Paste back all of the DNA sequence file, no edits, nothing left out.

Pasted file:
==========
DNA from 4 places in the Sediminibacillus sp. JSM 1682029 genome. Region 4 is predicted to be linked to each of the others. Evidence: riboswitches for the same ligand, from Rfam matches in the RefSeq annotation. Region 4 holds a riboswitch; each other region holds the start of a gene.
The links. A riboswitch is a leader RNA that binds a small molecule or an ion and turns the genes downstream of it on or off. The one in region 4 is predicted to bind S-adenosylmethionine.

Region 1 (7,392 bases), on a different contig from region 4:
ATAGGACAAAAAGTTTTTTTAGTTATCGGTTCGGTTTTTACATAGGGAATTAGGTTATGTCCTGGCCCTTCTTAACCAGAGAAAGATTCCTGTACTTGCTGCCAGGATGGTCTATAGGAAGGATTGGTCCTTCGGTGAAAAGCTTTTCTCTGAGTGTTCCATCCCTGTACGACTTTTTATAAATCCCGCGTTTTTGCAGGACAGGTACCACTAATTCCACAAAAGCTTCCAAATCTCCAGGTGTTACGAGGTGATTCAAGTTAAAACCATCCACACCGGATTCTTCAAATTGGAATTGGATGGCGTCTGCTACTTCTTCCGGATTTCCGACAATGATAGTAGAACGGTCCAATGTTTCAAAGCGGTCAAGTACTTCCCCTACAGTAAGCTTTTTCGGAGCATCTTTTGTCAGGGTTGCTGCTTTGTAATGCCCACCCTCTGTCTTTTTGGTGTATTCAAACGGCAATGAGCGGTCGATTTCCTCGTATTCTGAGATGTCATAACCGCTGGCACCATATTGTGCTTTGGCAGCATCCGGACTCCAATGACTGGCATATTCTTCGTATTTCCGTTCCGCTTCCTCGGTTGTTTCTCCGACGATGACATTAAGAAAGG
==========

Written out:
DNA from 4 places in the Sediminibacillus sp. JSM 1682029 genome. Region 4 is predicted to be linked to each of the others. Evidence: riboswitches for the same ligand, from Rfam matches in the RefSeq annotation. Region 4 holds a riboswitch; each other region holds the start of a gene.
The links. A riboswitch is a leader RNA that binds a small molecule or an ion and turns the genes downstream of it on or off. The one in region 4 is predicted to bind S-adenosylmethionine.

Region 1 (7,392 bases), on a different contig from region 4:
ATAGGACAAAAAGTTTTTTTAGTTATCGGTTCGGTTTTTACATAGGGAATTAGGTTATGTCCTGGCCCTTCTTAACCAGAGAAAGATTCCTGTACTTGCTGCCAGGATGGTCTATAGGAAGGATTGGTCCTTCGGTGAAAAGCTTTTCTCTGAGTGTTCCATCCCTGTACGACTTTTTATAAATCCCGCGTTTTTGCAGGACAGGTACCACTAATTCCACAAAAGCTTCCAAATCTCCAGGTGTTACGAGGTGATTCAAGTTAAAACCATCCACACCGGATTCTTCAAATTGGAATTGGATGGCGTCTGCTACTTCTTCCGGATTTCCGACAATGATAGTAGAACGGTCCAATGTTTCAAAGCGGTCAAGTACTTCCCCTACAGTAAGCTTTTTCGGAGCATCTTTTGTCAGGGTTGCTGCTTTGTAATGCCCACCCTCTGTCTTTTTGGTGTATTCAAACGGCAATGAGCGGTCGATTTCCTCGTATTCTGAGATGTCATAACCGCTGGCACCATATTGTGCTTTGGCAGCATCCGGACTCCAATGACTGGCATATTCTTCGTATTTCCGTTCCGCTTCCTCGGTTGTTTCTCCGACGATGACATTAAGAAAGG